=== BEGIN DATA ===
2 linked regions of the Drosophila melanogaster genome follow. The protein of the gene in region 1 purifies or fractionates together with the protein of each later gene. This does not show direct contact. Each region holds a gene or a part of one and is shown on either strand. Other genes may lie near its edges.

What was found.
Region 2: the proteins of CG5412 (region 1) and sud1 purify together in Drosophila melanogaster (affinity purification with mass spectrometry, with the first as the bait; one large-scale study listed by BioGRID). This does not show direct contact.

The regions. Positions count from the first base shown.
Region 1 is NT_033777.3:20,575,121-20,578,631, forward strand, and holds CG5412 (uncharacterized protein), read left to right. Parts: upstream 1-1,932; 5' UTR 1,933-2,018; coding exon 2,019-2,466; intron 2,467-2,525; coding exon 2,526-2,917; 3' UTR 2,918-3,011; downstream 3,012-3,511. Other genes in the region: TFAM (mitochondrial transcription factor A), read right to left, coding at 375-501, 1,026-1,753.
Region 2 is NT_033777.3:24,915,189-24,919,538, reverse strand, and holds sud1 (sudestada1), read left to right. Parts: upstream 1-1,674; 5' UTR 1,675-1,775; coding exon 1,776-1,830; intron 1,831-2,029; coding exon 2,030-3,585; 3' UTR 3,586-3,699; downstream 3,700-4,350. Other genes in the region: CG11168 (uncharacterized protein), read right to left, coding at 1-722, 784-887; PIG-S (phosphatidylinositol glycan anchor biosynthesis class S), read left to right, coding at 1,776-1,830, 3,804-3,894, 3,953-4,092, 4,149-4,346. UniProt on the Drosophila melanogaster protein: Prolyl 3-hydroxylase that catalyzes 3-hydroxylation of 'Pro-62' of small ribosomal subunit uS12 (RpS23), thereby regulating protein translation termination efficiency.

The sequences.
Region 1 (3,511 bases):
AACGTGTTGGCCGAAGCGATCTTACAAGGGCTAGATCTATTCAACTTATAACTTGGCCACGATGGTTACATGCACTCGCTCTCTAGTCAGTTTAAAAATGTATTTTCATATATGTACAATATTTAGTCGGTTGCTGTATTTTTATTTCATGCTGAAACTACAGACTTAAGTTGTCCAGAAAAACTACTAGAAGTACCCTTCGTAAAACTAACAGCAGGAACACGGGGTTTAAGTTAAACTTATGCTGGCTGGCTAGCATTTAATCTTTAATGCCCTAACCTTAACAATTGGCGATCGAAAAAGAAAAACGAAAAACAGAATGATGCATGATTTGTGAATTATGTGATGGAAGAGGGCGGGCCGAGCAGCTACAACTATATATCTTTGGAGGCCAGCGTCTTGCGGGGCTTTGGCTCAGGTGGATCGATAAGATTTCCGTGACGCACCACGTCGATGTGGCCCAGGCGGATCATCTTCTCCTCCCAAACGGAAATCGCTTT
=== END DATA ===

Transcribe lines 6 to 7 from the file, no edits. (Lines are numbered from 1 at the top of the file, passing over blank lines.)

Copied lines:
Region 2 is NT_033777.3:24,915,189-24,919,538, reverse strand, and holds sud1 (sudestada1), read left to right. Parts: upstream 1-1,674; 5' UTR 1,675-1,775; coding exon 1,776-1,830; intron 1,831-2,029; coding exon 2,030-3,585; 3' UTR 3,586-3,699; downstream 3,700-4,350. Other genes in the region: CG11168 (uncharacterized protein), read right to left, coding at 1-722, 784-887; PIG-S (phosphatidylinositol glycan anchor biosynthesis class S), read left to right, coding at 1,776-1,830, 3,804-3,894, 3,953-4,092, 4,149-4,346. UniProt on the Drosophila melanogaster protein: Prolyl 3-hydroxylase that catalyzes 3-hydroxylation of 'Pro-62' of small ribosomal subunit uS12 (RpS23), thereby regulating protein translation termination efficiency.

The sequences.